The Heavenly Spaces

“The Church is the earthly heaven; in these heavenly spaces, God lives and walks about.” In these words of Patriarch Germanus, we get a glimpse of the dizzying heights of the church building’s significance. The Byzantines treated space as God’s dwelling place. Their architectural problem was to create harmony between the natural scale of the human and the transcendent scale of the infinite.

Recent attempts to find forms adapted to the modern mentality have often resulted in drowning architecture in the surrounding landscape and in local preoccupations. It has become an anthropocentric religious art. It expresses man and his emotions and the aesthetic search for expressions and forms. Such art has completely forgotten the initial plan of the great workers and builders, the very mystery of the church, and sacred art which is always theocentric in its attempts to express God’s descent into his creation. It is perfectly legitimate to search for new forms, but these forms must express a symbolic content that remains the same throughout the centuries because it has a heavenly origin. Modern builders must listen to and appreciate the suggestions of the chief architect, the Angel of the temple (Rev. 21:15).

Paul Evdokimov in The Art of the Icon: a theology of beauty

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In thinking about the “heavenly spaces,” I write about something in which I am a neophyte. I have no long-considered opinions or thoughts about architecture. I do, however, know that many of the spaces we are forced to endure in our modern age have something terribly wrong about them. It is also worth noting that I write as a modern American (whose architectural experience often differs from that of many others).

There are many things that drive the construction of space in the modern world. Utility (usefulness) is clearly an important question in a world predicated on productivity and similar concerns. The neighborhood in which I live is strung with wires, connecting homes with the cable grid and the rest of our electronic and electric world. For most days, the wires have a way of disappearing – a mind’s trick that wishes to ignore their intrusion into landscape.

Last summer I began to hunger for “beautiful space.” Living next door to the Great Smokey Mountains, nature’s beautiful space is never far away – though I was looking for somewhere closer. Actually, I was looking for a place to walk and a place to relax and eat. For the former, I wanted a space whose beauty would give my soul something of the same “peace” I was giving my body in exercise. For the latter, I wanted a simple place where I could eat a non-franchised meal and not be assaulted by various schemes of faux decor.

I am not an aesthete, nor am I particularly demanding about food. However, I was taken aback by how difficult my simple request was to fulfill. Our culture is driven by something other than beauty.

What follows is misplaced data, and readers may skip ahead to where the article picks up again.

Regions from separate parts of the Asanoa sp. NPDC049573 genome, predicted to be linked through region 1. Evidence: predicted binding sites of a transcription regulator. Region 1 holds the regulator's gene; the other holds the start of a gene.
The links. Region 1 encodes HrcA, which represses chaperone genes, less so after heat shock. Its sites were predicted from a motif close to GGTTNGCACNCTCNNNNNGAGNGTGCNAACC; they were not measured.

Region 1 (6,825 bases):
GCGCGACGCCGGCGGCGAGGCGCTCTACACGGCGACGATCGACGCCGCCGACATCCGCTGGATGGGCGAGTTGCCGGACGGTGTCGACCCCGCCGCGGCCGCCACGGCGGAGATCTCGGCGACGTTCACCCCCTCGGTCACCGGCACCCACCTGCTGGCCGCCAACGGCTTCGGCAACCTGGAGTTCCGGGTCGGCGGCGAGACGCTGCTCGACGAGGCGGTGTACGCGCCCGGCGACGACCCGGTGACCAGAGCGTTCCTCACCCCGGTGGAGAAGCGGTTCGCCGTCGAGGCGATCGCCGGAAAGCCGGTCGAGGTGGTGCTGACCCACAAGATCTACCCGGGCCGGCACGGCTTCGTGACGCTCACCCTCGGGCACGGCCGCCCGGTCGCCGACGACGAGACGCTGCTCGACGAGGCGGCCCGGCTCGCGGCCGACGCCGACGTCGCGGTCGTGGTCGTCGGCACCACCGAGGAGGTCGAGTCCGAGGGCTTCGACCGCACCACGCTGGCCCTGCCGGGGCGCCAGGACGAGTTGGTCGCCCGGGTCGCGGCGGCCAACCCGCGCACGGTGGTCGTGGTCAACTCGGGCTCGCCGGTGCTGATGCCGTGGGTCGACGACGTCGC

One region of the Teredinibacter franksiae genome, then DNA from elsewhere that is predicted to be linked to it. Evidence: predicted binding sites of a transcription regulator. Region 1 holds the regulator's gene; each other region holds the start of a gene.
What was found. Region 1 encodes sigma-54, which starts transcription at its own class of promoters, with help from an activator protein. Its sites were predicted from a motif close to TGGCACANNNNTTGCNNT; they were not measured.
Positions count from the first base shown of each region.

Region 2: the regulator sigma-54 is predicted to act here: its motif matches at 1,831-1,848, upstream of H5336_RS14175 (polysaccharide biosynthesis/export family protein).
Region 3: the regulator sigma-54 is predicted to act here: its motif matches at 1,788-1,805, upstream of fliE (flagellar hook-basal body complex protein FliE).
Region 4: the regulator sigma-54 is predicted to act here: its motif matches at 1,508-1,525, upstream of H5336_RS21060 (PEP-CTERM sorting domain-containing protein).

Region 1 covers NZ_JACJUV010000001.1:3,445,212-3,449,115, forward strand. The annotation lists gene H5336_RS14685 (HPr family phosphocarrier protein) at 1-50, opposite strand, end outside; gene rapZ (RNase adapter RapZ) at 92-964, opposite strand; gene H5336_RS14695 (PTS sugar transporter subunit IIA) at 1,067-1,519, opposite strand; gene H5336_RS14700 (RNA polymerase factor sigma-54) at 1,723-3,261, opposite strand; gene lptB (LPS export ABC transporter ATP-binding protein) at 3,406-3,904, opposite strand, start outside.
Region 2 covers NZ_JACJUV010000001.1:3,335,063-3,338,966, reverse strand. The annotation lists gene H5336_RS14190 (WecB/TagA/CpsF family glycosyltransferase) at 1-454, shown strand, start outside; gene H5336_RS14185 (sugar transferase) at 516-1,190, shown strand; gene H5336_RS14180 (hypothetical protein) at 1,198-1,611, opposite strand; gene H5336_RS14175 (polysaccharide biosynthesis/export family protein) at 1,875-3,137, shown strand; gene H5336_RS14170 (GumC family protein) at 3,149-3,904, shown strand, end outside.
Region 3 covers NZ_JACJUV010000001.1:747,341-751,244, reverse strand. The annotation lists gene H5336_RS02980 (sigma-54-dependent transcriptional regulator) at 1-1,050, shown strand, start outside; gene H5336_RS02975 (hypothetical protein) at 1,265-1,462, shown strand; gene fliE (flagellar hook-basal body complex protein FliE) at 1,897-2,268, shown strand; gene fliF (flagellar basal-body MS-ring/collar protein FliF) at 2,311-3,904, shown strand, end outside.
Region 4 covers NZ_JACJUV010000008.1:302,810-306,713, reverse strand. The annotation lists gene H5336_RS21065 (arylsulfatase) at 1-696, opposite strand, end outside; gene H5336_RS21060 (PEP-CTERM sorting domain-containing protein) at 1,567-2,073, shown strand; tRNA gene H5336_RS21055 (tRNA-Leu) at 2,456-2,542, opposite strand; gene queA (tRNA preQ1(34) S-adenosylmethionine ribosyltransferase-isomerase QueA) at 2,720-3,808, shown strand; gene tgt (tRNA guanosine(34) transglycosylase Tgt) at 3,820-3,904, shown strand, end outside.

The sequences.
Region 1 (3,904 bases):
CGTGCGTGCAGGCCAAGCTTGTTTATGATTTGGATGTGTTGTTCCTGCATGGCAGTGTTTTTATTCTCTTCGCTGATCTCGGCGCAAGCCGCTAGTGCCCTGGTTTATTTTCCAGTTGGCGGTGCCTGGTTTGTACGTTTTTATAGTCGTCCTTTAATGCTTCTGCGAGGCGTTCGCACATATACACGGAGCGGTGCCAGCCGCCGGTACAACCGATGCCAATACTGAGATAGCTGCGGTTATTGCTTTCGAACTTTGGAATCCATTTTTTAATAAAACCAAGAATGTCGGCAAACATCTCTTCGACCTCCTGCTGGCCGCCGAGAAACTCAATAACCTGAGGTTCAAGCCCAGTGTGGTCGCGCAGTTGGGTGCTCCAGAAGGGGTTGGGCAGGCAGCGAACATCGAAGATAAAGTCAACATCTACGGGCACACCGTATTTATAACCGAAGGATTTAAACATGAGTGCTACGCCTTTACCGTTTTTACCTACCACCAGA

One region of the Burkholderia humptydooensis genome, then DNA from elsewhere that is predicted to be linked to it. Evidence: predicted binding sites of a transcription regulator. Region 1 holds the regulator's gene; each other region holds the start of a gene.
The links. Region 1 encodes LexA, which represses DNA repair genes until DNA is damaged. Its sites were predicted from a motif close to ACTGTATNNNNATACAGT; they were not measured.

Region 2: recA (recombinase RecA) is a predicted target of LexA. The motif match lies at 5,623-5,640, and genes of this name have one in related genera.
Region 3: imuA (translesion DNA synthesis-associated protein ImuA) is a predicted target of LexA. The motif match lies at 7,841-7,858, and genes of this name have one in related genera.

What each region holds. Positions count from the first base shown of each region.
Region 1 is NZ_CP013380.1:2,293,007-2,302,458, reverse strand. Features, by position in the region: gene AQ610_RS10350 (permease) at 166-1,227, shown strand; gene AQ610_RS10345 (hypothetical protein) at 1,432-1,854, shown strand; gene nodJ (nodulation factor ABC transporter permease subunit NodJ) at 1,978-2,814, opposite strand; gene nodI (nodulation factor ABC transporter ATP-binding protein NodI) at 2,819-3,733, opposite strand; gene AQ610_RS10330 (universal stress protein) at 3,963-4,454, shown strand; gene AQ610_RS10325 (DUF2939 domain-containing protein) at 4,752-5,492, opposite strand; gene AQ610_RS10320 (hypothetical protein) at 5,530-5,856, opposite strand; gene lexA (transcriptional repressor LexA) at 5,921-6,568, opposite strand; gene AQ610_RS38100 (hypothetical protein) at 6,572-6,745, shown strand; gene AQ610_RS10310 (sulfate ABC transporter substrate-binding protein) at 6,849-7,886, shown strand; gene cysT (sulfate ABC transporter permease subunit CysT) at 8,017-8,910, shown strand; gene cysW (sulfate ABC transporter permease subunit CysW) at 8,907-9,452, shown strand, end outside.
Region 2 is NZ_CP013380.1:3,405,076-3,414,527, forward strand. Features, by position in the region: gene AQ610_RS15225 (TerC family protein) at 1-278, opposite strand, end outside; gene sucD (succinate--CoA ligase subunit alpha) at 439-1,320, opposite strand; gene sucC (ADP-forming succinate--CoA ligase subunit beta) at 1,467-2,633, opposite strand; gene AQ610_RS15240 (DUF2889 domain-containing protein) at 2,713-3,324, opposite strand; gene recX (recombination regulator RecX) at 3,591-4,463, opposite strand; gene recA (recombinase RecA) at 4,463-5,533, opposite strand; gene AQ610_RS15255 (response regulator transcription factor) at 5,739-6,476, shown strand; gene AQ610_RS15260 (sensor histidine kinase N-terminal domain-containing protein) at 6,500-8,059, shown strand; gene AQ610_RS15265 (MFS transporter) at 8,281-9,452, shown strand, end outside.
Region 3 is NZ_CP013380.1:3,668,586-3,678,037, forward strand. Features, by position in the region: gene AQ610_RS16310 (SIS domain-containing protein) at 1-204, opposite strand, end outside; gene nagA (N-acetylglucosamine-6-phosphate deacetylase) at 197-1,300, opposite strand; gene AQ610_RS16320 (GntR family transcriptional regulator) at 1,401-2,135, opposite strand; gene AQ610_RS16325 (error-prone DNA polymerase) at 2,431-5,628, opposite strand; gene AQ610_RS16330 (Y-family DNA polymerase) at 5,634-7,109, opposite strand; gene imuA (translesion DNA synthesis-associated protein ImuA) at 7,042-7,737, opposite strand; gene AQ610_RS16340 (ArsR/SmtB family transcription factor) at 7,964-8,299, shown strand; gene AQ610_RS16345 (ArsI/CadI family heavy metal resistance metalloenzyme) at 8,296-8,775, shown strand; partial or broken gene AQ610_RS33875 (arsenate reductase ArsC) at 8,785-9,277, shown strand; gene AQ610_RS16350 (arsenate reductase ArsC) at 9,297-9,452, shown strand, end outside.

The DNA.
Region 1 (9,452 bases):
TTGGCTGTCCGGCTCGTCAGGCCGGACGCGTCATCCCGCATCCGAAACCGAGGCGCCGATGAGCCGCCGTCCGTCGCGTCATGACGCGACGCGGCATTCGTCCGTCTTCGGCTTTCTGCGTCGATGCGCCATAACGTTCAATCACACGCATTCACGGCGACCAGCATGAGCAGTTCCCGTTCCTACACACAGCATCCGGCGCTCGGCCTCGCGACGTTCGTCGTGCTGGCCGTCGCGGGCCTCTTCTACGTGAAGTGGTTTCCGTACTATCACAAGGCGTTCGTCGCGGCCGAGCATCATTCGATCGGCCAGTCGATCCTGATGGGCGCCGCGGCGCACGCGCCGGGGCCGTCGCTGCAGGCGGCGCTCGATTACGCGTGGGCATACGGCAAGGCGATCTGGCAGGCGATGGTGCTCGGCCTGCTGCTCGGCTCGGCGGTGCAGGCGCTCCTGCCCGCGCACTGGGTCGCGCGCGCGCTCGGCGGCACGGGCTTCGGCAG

The same is often true of religious space. Churches today are more commonly constructed with an eye to seating capacity than with an eye to God. The noted exception in America are the number (though still relatively small) of new Orthodox Churches being built. Some of them are truly wonderful spaces.

But there is something about the soul of man in the modern world (in many places) that makes beauty difficult to find or construct. If beauty is lacking within the soul itself, it is likely to be unseen even when it is confronted. I am certain that my “hunger” last year was far more than the desire for pleasant leisure. It was my heart telling me to pay attention to the disorder and distortions within myself.

Orthodoxy, in its fullest expression, has always urged human beings towards the beautiful. It is a recognition that God Himself is beautiful and the source of every good (kalos) thing.

One thing have I desired of the LORD, that will I seek after; that I may dwell in the house of the LORD all the days of my life, to behold the beauty of the LORD, and to inquire in his temple (Psalm 27:4).


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14 Responses to “The Heavenly Spaces”

  1. fatherstephen Says:

    Photos: Decani Monastery in Kosovo (Serbia)

  2. Kerry Says:

    Wow, Father Stephen, I have often contemplated this but not realizing there were actual references. It was the Cathedral of Christ the Saviour Church in Moscow that opened up my eyes to the intense beauty of the ascetic “Church.” I saw the call and longing of God through the beauty and it touched me profoundly. It bypassed my analytical mind and went straight to the soul.

    I’ve always loved architect… “The Fountainhead” by Ayn Rand was one of my most favorite books as a teenager. Architecture represents a part of ourselves that is very personal and self-revealing.

  3. Susan Cushman Says:

    Beautiful post. Reminds me of Prince Vladimir’s envoys’ response to seeing the Cathedral of Hagia Sophia and saying they didn’t know whether they were in heaven or on earth. My daughter finishes her masters in architecture in May and I love the way her studies are shaping her view of the world and of herself. As you said, we need to “pay attention to the disorder and distortions within ourselves.” As my husband and I work on renovations to our current house, in hopes of selling it and finding something that works better for this stage of our life, I’ve noticed that my soul is happier even in a house I don’t particularly like, because we’re respecting the house now. We’re giving it a soul, and it’s loving us back.

  4. Alana Says:

    Thank you for this. I find that in times of sadness I gravitate towards seeking beauty…usually via my camera. Taking photos of nature is soothing to my soul and allows me to just be still and experience the wonder of it all. I also enjoy finding old buildings and photographing them. The appreciation of beauty was an aspect of Orthodoxy that drew me to it.